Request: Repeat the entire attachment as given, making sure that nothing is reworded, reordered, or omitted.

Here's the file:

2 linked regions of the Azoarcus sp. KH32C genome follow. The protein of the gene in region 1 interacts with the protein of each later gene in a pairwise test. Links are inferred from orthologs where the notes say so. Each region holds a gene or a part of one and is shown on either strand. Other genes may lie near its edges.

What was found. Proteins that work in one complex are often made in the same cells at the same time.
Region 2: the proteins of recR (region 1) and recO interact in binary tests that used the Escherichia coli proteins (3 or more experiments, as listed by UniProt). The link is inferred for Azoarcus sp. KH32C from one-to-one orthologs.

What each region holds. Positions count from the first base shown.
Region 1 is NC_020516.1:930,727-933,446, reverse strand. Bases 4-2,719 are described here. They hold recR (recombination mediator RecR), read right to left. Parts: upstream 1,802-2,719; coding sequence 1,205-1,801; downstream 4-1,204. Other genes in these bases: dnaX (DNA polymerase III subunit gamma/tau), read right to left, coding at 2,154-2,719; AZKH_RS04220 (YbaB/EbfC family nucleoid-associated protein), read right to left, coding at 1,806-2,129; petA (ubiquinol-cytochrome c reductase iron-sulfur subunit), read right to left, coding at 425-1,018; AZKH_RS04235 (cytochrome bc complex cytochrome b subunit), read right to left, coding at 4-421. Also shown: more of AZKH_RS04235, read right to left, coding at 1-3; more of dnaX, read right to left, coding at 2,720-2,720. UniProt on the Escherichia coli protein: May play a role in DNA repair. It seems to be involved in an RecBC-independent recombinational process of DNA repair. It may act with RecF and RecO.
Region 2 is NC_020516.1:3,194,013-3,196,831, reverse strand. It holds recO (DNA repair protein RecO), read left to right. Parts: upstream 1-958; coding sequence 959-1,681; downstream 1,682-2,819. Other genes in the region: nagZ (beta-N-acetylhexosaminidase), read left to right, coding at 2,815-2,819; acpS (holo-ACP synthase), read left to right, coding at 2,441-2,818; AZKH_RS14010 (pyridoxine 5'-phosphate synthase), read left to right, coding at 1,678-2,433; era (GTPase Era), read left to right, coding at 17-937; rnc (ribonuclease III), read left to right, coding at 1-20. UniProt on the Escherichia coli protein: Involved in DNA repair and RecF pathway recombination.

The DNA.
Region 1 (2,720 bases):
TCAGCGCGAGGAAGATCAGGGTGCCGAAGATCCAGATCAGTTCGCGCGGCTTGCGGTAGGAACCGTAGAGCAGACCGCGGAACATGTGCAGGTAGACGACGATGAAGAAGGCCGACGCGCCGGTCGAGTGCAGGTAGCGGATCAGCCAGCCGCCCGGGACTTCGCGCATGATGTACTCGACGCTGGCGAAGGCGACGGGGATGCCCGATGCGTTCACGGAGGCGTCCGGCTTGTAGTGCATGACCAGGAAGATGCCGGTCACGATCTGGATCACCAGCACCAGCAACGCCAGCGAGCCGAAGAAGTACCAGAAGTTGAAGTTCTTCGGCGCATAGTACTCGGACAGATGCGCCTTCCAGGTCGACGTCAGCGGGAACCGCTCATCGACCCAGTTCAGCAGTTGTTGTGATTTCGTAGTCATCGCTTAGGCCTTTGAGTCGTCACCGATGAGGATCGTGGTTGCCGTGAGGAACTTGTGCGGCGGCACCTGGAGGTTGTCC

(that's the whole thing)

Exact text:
2 linked regions of the Azoarcus sp. KH32C genome follow. The protein of the gene in region 1 interacts with the protein of each later gene in a pairwise test. Links are inferred from orthologs where the notes say so. Each region holds a gene or a part of one and is shown on either strand. Other genes may lie near its edges.

What was found. Proteins that work in one complex are often made in the same cells at the same time.
Region 2: the proteins of recR (region 1) and recO interact in binary tests that used the Escherichia coli proteins (3 or more experiments, as listed by UniProt). The link is inferred for Azoarcus sp. KH32C from one-to-one orthologs.

What each region holds. Positions count from the first base shown.
Region 1 is NC_020516.1:930,727-933,446, reverse strand. Bases 4-2,719 are described here. They hold recR (recombination mediator RecR), read right to left. Parts: upstream 1,802-2,719; coding sequence 1,205-1,801; downstream 4-1,204. Other genes in these bases: dnaX (DNA polymerase III subunit gamma/tau), read right to left, coding at 2,154-2,719; AZKH_RS04220 (YbaB/EbfC family nucleoid-associated protein), read right to left, coding at 1,806-2,129; petA (ubiquinol-cytochrome c reductase iron-sulfur subunit), read right to left, coding at 425-1,018; AZKH_RS04235 (cytochrome bc complex cytochrome b subunit), read right to left, coding at 4-421. Also shown: more of AZKH_RS04235, read right to left, coding at 1-3; more of dnaX, read right to left, coding at 2,720-2,720. UniProt on the Escherichia coli protein: May play a role in DNA repair. It seems to be involved in an RecBC-independent recombinational process of DNA repair. It may act with RecF and RecO.
Region 2 is NC_020516.1:3,194,013-3,196,831, reverse strand. It holds recO (DNA repair protein RecO), read left to right. Parts: upstream 1-958; coding sequence 959-1,681; downstream 1,682-2,819. Other genes in the region: nagZ (beta-N-acetylhexosaminidase), read left to right, coding at 2,815-2,819; acpS (holo-ACP synthase), read left to right, coding at 2,441-2,818; AZKH_RS14010 (pyridoxine 5'-phosphate synthase), read left to right, coding at 1,678-2,433; era (GTPase Era), read left to right, coding at 17-937; rnc (ribonuclease III), read left to right, coding at 1-20. UniProt on the Escherichia coli protein: Involved in DNA repair and RecF pathway recombination.

The DNA.
Region 1 (2,720 bases):
TCAGCGCGAGGAAGATCAGGGTGCCGAAGATCCAGATCAGTTCGCGCGGCTTGCGGTAGGAACCGTAGAGCAGACCGCGGAACATGTGCAGGTAGACGACGATGAAGAAGGCCGACGCGCCGGTCGAGTGCAGGTAGCGGATCAGCCAGCCGCCCGGGACTTCGCGCATGATGTACTCGACGCTGGCGAAGGCGACGGGGATGCCCGATGCGTTCACGGAGGCGTCCGGCTTGTAGTGCATGACCAGGAAGATGCCGGTCACGATCTGGATCACCAGCACCAGCAACGCCAGCGAGCCGAAGAAGTACCAGAAGTTGAAGTTCTTCGGCGCATAGTACTCGGACAGATGCGCCTTCCAGGTCGACGTCAGCGGGAACCGCTCATCGACCCAGTTCAGCAGTTGTTGTGATTTCGTAGTCATCGCTTAGGCCTTTGAGTCGTCACCGATGAGGATCGTGGTTGCCGTGAGGAACTTGTGCGGCGGCACCTGGAGGTTGTCC